The systems, with a combined generation of approximately 1,000 MWh per year, provided electricity to eight remote communities, a total of more than 4000 people. The quality of life in the villages improved substantially with access to electricity. Four to six new jobs were created per village through the creation of village utilities and an economic empowerment program raised the per capita monthly income by a factor of 10 from 62,000 IDR in 1999 to 620,000 IDR in 2007.

One of our main achievements was the development and introduction of an innovative, sustainable, and decentralized management concept for rural electrification. We created small village-run electricity co-ops to manage and assume responsibility for the facilities’ operation and maintenance. With the assistance of local NGOs and users’ groups, we provided a wide range of training to enhance the capacity of the co-ops, and to raise awareness among users to ensure community acceptance of the project. We monitored the systems for two years following the commissioning and handover of the facilities to the Indonesian government.

The project received a 2000 World Energy Award, a 2002 Association of Southeast Asian Nations (ASEAN) Energy Award and a 2004 ASEAN Energy Award.

In 2013, the project was used as a case study on how to successfully integrate renewable energy technologies into remote village life. 



  • RWE
  • American Electric Power (AEP)
  • Enel
  • Hydro-Québec
  • Électricité de France (EDF)
  • Kansai Electric Power
  • Tokyo Electric Power Company (TEPCO)
  • Ontario Power Generation (OPG)
  • Ministry of Environment and Forestry of Indonesia
  • Directorate General for Electricity (DGE) (formerly Directorate General of Electricity and Energy Utilization) of the Ministry of Energy and Mineral Resources of Indonesia
  • Provincial governments of East Nusa Tenggara and South Sulawesi

Hybrid Wind-Diesel System in Chorriaca, Argentina

Key results

  • A hybrid 75 kW wind (3 x 25kW) – diesel (120kW) power plant generating on average 226,000 kWh per year
  • Innovative hybrid system design optimizes wind energy production (44% penetration factor) and uses the diesel generator more efficiently as a supplement when needed
  • Provides affordable, reliable and sustainable electricity 24 hours a day, 7 days a week to a remote Patagonian community that previously had limited access to electricity
  • Displaces the use of diesel, providing fuel savings of around 68,500 USD per year and a reduction in CO2 emissions
  • Generated fuel savings from this project and its sister microhydro project in Cochico will be reinvested into developing other similar renewable energy projects in surrounding off-grid villages by the provincial government

In 2013, we inaugurated a hybrid wind-diesel system in the village of Chorriaca, Argentina, providing residents with access to uninterrupted electricity for the first time. The wind-diesel hybrid system has an installed capacity of 195 kW: three 25 kW wind turbines and a 120 kW diesel generator operate together with a hybrid generation control system. The system generates on average 226,000 kWh per year.

A remote off-grid village in the Patagonian outback, Chorriaca used to rely on a conventional and inefficient diesel generator for its electricity. Not only did this system provide sporadic power for limited periods of time, it also caused substantial noise pollution and residents suffered from electricity shortages due to lack of fuel.

With the new hybrid system, cleaner, reliable, and affordable electricity is available to local residents. The system optimizes wind energy production and uses diesel as a supplement only when electricity demand is high. Residents are able to cook, light their houses and connect small appliances around the clock. The local health care station now has access to electricity 24 hours a day, 7 days a week, as well as Chorriaca’s Primary School Nº 97, which has 84 young students.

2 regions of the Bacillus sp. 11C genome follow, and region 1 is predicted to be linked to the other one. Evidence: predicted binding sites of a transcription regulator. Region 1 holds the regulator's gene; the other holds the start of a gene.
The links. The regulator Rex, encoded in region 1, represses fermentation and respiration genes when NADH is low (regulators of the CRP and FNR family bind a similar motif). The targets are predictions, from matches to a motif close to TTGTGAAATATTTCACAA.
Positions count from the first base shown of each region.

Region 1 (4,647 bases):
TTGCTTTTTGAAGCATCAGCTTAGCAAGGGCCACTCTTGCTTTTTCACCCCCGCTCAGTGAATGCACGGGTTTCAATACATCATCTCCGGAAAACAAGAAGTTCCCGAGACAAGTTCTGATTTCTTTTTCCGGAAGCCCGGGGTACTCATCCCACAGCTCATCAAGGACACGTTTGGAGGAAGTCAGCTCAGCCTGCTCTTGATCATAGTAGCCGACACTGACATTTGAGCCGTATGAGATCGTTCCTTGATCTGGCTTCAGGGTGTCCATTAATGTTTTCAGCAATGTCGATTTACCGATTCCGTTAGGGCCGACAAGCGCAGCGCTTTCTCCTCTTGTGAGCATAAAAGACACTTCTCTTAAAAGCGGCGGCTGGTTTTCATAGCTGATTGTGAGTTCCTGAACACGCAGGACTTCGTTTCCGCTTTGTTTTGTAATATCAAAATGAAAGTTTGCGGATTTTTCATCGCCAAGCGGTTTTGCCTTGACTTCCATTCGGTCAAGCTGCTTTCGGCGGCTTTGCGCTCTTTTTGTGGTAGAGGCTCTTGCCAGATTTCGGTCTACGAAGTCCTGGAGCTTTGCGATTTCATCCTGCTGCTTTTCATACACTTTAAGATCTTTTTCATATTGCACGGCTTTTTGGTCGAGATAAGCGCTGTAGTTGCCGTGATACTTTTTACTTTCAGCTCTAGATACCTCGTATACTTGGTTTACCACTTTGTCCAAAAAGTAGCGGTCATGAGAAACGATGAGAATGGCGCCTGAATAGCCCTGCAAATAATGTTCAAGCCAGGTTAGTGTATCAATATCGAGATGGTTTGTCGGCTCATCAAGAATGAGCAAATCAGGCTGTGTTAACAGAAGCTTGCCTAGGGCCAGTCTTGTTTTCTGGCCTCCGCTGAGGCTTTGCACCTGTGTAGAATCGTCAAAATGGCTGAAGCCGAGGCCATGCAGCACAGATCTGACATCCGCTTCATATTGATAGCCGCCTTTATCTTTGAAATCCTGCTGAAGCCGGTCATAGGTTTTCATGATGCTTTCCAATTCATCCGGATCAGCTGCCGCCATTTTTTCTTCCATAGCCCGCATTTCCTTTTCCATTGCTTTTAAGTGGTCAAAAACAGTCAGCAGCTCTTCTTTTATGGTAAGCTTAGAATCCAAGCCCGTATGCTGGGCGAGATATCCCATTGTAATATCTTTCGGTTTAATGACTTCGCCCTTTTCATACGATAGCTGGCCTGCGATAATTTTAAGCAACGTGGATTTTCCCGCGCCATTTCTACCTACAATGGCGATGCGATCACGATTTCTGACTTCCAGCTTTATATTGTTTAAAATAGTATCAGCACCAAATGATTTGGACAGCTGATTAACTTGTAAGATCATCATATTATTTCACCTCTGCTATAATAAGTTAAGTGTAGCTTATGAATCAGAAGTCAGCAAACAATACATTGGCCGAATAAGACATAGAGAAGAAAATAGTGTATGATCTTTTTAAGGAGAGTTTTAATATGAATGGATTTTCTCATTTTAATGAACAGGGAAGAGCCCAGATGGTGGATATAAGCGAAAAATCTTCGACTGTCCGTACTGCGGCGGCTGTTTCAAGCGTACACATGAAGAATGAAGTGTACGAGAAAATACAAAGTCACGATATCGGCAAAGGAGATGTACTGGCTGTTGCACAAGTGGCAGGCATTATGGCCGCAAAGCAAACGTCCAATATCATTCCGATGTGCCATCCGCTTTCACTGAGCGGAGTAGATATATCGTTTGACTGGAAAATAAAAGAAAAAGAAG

During the community outreach activities and the project’s development, residents highlighted the impact that stable electricity access would have on not only improving their quality of living, but also helping preserve their indigenous Mapuche culture. Reliable electricity access will increase the potential for new economic activities, which will minimize the emigration of the younger generations, who often leave to look for job opportunities elsewhere.

One of our key objectives was to help promote the scaling up of renewable energy projects in the region, which is in line with national and provincial interests to develop renewable energy generation. The local utility and distribution company, Ente Provincial de Energial Del Neuquén (EPEN), will use the fuel savings generated by this system (calculated at approximately 68,500 USD per year) and its sister microhydro project in Cochico to develop new renewable energy projects in the region. We transferred the ownership of the wind-diesel hybrid system to EPEN in 2015. In addition, the sharing of technical know-how and experience from these projects will help build capacities for the development, operation and maintenance of similar systems in isolated towns within the province of Neuquén and in Argentina.

"For all of us, this is a highly anticipated project. It is essential for our Mapuche community because Chorriaca must continue to grow. From now on, we, as citizens, will continue to support our community as much as we can. Many children are being raised in this community, and we look forward to a better future for them. When I arrived at Chorriaca in 1987, there was an electrical generator that only generated power from 8 am to 12 pm. and from 7 pm to 12 am. Today the situation is completely different. Today, more work can be created. This is already a reality and not just words. As a result of this, Chorriaca will grow even more. Thank you to the people who worked on this project and to the companies that participated in it."


The Argentina Patagonia Renewable Energy Projects

Promoting the development of local renewable energy sources to provide a sustainable and reliable electricity service to remote communities.



  • Duke Energy
  • American Electric Power (AEP)
  • Enel
  • Hydro-Québec
  • RusHydro
  • RWE
  • Neuquén Provincial Government
  • Ente Provincial de Energía del Neuquén
  • Chorriaca Development Commission
  • Quilapi Mapuche community and Chorriaca residents